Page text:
Matthew Sablan said...

"The only person holding anything hostage in this scenario is Harry Reid in the Senate who refuses to move certain things forward."

-- And even then, that's merely co-opting TPM's word choice to show how silly it is.

cubanbob said...

Phil when you rely on the WaPo you are bound to be misinformed. You do understand that every small business owner ( think sub chapter S) not only pays his or her's full FICA tax like a self-employed individual but also pays the employer portion of the employee's FICA with no imputed benefit to the owner. If one manages to have a business survive for more than twenty years and employ a couple of employees you will never get back what you paid in and will soon enough be means tested as well for your 'entitlement '.

Tax the crap out of the public sector retirees. They never contributed towards their pensions and unlike social security beneficiaries they collect ten years more on average.

EDH said...

"I got news for you pal. They're gonna nail us no matter what we do...

so we might as well have a good time...."

Fr Martin Fox said...

I don't see why the Republicans are so worried, if indeed they are. All the stories about their terrible dilemma are simply wrong.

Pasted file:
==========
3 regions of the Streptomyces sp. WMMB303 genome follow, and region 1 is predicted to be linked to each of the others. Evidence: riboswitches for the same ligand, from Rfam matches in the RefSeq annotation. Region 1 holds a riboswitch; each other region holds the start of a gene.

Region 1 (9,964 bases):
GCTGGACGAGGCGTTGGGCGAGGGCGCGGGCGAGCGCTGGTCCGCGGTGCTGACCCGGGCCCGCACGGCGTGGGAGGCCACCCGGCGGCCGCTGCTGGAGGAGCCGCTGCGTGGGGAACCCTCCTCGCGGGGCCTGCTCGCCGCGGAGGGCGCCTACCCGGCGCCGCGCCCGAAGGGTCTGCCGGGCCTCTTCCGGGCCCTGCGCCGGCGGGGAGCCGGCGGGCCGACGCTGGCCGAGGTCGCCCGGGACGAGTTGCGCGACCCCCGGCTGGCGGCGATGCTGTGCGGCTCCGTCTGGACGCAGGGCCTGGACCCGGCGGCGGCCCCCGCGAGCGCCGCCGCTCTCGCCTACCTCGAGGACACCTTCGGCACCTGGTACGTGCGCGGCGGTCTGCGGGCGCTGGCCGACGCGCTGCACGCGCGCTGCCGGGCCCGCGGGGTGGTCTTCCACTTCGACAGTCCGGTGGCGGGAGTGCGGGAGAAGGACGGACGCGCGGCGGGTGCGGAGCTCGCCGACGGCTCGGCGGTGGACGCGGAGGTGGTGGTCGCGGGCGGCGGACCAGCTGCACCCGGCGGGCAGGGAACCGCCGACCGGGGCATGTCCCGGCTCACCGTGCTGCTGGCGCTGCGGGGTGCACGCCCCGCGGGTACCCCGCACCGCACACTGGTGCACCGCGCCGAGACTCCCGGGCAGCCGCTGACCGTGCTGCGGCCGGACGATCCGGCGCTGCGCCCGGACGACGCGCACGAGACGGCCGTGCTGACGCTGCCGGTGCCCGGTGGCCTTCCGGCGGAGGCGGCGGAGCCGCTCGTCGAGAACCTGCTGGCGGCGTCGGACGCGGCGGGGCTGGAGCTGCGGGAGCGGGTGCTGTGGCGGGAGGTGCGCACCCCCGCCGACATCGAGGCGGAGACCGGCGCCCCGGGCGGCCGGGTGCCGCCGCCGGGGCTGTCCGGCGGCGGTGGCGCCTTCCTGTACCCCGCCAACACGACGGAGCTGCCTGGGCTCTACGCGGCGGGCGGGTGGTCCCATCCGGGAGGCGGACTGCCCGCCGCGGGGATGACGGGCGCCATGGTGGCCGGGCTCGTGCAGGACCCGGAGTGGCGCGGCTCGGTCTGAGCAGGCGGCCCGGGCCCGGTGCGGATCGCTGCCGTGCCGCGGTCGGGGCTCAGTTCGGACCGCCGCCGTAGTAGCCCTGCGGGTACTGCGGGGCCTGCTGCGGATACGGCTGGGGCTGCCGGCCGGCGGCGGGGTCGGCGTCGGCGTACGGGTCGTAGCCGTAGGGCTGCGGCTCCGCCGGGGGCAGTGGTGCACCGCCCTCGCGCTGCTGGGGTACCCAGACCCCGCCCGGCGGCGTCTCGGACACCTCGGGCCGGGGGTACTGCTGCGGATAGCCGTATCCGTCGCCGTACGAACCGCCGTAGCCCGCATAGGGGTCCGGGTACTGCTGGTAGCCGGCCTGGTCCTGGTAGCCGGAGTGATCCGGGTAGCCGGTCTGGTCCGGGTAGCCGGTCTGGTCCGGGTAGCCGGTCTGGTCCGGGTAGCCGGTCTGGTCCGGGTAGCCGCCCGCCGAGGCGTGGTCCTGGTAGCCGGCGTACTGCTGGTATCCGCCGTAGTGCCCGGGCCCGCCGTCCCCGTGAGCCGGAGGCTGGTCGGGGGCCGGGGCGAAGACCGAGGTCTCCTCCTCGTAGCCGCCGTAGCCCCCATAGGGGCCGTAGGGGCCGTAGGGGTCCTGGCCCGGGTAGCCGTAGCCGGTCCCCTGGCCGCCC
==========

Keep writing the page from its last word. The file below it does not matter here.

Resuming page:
Most (if not all) the coverage says that the GOP has a problem if the tax rates go up. But that's not true. The GOP has a problem only if they help those tax rates go up.

So here's what you do:

1. Do what they're doing now; make an effort to work something out; but don't give in on principles. Whatever you do, don't endorse any tax increases.

2. If that fails--as it probably will--then pass a simple tax bill, making all the rates permanent. Maybe do this right after Christmas. Send it to the Senate. Let them do what they like with it. If they pass it, let the President do what he likes with it.

3. Pass a separate appropriations bill, just for Defense--to avoid any disruptions to national security (since that's what will be harped on). Keep it simple: "must pass." This could be done earlier, except it'll get bogged down. If Obama vetoes this bill, then it's on him.